For better or for worse, much of our perception of American truckers has been shaped by Hollywood and song. Let’s take a look.
“Smokey and the Bandit”
Once upon a time in 1977, Burt Reynolds and Sally Field starred in a hit action comedy that inexplicably revolved around bootleg beer, rodeos, and a runaway bride. Mayhem and Jackie Gleason ensue. Burt Reynolds later said that when he read the script, he thought it was terrible. But his agreement to make the movie was a game-changer; he was one of the biggest stars in the world at the time and what was originally seen as a small-budget B-movie became a cult classic. (Fun fact: the film was conceived and directed by Hal Needham, Burt Reynolds’ stuntman and roommate.)
Large Marge from “Pee-Wee’s Big Adventure”
The entire plot of Pee-Wee’s Big Adventure, an early Tim Burton gem, could be read as an ode to transportation. Pee-Wee engages in an epic quest to find his lost bicycle and on a dark and foggy night, enters the cab of Large Marge (played by the late Alice Nunn). She tells Pee-Wee a tale dating back ten years, when she saw an accident that sounded “like a garbage truck dropped off the Empire State Building.” The scene only gets more Twilight Zone from there. As Pee-Wee exits the cab, she yells the words that have since haunted many a viewer: “Be sure an’ tell ’em Large Marge sent ya’!”
“Thelma and Louise”
Hollywood depictions of independent female travelers historically have been lacking, but Thelma and Louise, starring Susan Sarandon and Geena Davis became a feminist icon, partially thanks to its trucker scene. On the road, they encounter a lewd, catcalling trucker. They pull over and demand an apology, but he refuses, at which point they take aim at the fuel tanker he’s driving and cause an epic explosion.
“Over the Top”
Answering America’s call for a movie about truckers and arm wrestling, Sylvester Stallone took what he learned from Rocky and applied it (he co-wrote the screenplay) to 1987’s Over the Top. Stallone plays Lincoln Hawk, a trucker down on his luck who takes on arm wrestling as a noble side hustle to help earn money as he rebuilds his life (and his relationship with his estranged son, naturally). Hawk competes in the World Armwrestling Championship in Las Vegas with the hopes of landing a grand prize of $100,000 and a brand-new semi. He’s an underdog and… well, we won’t spoil the ending.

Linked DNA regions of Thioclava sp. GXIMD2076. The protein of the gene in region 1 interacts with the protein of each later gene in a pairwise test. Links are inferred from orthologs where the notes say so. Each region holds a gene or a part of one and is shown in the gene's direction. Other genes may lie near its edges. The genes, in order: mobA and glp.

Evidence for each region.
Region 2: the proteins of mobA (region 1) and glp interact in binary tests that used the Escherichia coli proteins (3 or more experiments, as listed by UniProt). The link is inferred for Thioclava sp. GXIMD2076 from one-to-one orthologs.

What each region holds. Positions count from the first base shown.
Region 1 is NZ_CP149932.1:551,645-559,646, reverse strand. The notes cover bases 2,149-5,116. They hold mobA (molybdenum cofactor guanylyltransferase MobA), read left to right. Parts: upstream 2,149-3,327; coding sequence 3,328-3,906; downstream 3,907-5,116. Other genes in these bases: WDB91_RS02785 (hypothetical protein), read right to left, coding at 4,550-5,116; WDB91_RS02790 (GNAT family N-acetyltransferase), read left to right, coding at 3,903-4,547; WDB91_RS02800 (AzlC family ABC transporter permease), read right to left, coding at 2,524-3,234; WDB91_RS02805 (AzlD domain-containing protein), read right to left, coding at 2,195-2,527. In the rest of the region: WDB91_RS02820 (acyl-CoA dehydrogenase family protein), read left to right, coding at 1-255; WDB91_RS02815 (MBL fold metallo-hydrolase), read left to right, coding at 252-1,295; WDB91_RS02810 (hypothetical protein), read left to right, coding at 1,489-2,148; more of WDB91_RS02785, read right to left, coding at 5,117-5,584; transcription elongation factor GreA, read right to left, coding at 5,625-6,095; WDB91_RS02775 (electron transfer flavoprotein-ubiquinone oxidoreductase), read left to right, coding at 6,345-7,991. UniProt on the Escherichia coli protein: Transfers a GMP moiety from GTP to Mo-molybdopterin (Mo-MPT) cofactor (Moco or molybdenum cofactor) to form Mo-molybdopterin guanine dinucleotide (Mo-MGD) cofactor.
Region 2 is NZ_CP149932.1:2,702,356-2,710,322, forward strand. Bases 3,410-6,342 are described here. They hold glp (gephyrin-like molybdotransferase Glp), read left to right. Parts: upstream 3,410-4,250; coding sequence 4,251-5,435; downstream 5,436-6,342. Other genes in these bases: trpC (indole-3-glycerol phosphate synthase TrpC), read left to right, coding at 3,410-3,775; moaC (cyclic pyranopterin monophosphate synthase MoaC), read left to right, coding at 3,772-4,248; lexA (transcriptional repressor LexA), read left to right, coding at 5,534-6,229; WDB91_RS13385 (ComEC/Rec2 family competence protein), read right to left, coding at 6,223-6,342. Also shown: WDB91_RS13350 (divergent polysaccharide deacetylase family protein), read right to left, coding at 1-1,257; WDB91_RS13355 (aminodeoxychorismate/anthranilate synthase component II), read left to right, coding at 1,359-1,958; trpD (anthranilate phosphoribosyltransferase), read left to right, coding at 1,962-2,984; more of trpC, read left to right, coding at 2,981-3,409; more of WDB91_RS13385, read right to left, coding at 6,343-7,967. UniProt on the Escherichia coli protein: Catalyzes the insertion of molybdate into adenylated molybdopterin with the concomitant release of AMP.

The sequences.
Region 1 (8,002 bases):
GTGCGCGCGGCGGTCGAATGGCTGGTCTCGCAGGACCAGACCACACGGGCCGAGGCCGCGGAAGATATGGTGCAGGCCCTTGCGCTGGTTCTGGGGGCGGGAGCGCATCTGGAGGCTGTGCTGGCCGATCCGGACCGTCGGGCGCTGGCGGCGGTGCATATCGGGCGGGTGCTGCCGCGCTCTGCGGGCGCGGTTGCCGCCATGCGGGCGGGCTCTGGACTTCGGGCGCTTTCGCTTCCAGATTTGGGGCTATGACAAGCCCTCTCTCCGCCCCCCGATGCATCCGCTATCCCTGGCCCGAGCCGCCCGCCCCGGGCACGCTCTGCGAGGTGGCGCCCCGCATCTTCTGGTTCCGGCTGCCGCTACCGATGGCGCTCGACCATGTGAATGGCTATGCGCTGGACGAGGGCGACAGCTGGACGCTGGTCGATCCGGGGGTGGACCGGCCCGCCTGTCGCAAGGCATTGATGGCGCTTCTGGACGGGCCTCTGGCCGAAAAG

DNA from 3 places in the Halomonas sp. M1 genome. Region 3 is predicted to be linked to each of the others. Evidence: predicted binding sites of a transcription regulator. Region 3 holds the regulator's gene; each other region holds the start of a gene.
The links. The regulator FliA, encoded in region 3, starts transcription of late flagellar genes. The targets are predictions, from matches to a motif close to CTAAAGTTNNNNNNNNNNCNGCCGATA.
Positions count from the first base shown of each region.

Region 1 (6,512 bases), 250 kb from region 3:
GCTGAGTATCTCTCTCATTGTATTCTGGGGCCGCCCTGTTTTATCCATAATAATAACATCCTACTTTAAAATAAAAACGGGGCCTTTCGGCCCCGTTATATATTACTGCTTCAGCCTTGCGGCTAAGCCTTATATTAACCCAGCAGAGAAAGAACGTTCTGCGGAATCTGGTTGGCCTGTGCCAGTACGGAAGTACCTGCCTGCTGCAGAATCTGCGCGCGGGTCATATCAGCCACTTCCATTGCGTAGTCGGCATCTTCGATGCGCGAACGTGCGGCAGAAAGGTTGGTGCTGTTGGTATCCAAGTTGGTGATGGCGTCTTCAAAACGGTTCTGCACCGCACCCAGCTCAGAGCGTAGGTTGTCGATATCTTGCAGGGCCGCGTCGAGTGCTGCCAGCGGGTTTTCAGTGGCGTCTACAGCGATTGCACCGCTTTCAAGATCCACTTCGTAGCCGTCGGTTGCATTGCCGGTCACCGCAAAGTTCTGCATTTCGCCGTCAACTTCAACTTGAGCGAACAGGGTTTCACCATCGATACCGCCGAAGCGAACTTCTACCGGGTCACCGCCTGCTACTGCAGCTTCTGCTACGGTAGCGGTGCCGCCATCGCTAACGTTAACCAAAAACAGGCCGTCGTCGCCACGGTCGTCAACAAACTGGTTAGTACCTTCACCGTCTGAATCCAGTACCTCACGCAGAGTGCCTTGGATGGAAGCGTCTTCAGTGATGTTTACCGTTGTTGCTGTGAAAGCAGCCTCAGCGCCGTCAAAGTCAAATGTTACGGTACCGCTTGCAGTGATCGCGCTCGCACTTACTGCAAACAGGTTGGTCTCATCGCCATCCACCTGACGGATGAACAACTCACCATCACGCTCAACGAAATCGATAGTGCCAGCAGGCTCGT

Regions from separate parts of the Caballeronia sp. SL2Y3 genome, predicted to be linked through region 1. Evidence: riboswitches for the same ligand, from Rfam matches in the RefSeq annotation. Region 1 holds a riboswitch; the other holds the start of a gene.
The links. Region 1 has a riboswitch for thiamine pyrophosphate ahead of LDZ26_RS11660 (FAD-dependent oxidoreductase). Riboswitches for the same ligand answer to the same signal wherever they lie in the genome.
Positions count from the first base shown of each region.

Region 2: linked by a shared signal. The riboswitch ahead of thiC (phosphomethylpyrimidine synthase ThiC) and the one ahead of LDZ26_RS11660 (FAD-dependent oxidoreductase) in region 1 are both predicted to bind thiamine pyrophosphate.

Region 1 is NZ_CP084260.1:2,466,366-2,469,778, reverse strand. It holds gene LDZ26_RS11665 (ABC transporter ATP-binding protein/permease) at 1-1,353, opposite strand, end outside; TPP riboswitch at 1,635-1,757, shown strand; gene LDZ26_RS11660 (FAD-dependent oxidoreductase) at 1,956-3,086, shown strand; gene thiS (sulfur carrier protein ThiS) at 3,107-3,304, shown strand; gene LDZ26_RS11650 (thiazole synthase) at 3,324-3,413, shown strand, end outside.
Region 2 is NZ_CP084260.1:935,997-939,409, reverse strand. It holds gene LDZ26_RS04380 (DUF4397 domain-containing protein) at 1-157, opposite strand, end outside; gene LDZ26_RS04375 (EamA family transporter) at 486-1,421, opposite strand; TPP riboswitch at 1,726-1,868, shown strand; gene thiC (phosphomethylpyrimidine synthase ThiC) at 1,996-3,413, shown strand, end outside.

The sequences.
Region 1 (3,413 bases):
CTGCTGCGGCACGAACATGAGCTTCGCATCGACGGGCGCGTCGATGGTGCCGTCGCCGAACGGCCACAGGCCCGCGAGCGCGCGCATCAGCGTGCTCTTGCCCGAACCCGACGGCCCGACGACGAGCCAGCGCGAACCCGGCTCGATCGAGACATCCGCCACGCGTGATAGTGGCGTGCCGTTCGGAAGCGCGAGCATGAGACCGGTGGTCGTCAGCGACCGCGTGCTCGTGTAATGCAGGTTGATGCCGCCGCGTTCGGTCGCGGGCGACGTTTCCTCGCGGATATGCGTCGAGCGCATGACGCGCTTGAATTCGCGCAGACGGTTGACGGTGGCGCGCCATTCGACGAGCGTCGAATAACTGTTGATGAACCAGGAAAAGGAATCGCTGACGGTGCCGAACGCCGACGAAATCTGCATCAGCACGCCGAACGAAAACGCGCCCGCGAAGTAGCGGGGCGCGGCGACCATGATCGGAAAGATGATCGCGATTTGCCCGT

“Convoy” Inspired by a country song, this 1978 movie stars Kris Kristofferson, Ali MacGraw, Ernest Borgnine, Franklyn Ajaye and Burt Young, and represents the apex of the CB radio heyday.
“Breaker! Breaker” Chuck Norris couldn’t resist the trucker genre or a plot that revolves around allegations of corruption in the industry.
The open road can get lonely, so it only makes sense that there are furry Robins to a trucker’s Batman. Consider the 1978 classic Every Which Way but Loose featuring Clyde, the orangutan, who stars alongside Clint Eastwood. Clyde, played by Manis the orangutan did *not* return for the 1980 sequel, Any Which Way You Can, as he had grown too much between films, according to IMDB. (The part was shared by two different orangutans.)
And don’t forget Bear Bryant, the chimpanzee named for the University of Alabama football coach, who rode along in Greg Evigan’s truck in the 1979 television show BJ and the Bear. The show has since inspired references in everything from Breaking Bad to South Park.
As author Finn Murphy pointed out, many truckers are very well-versed in audiobooks and podcasts, but there’s also a canon of trucker playlists on Spotify. Here are some jams you may want to add to your own playlist:
I’ve Been Everywhere, Johnny Cash
Pickup Truck Cafe, Brenn Hill
Brothers of the Highway, Tony Justice and Aaron Tippin
Truckin’ Grateful Dead
Driving my Life Away, Eddie Rabbits
On the Road Again Willie Nelson
That Ain’t My Truck Rhett Akins
Take Me Home, Country Roads John Denver
Roll on 18 Wheeler Alabama
East Bound and Down Jerry Reed
Eighteen Wheels and a Dozen Roses Kathy Mattea
Asphalt Cowboy Jason Aldean
Big Wheels in the Moonlight Dan Seals
We leave you with Peanut the Trucker Cat: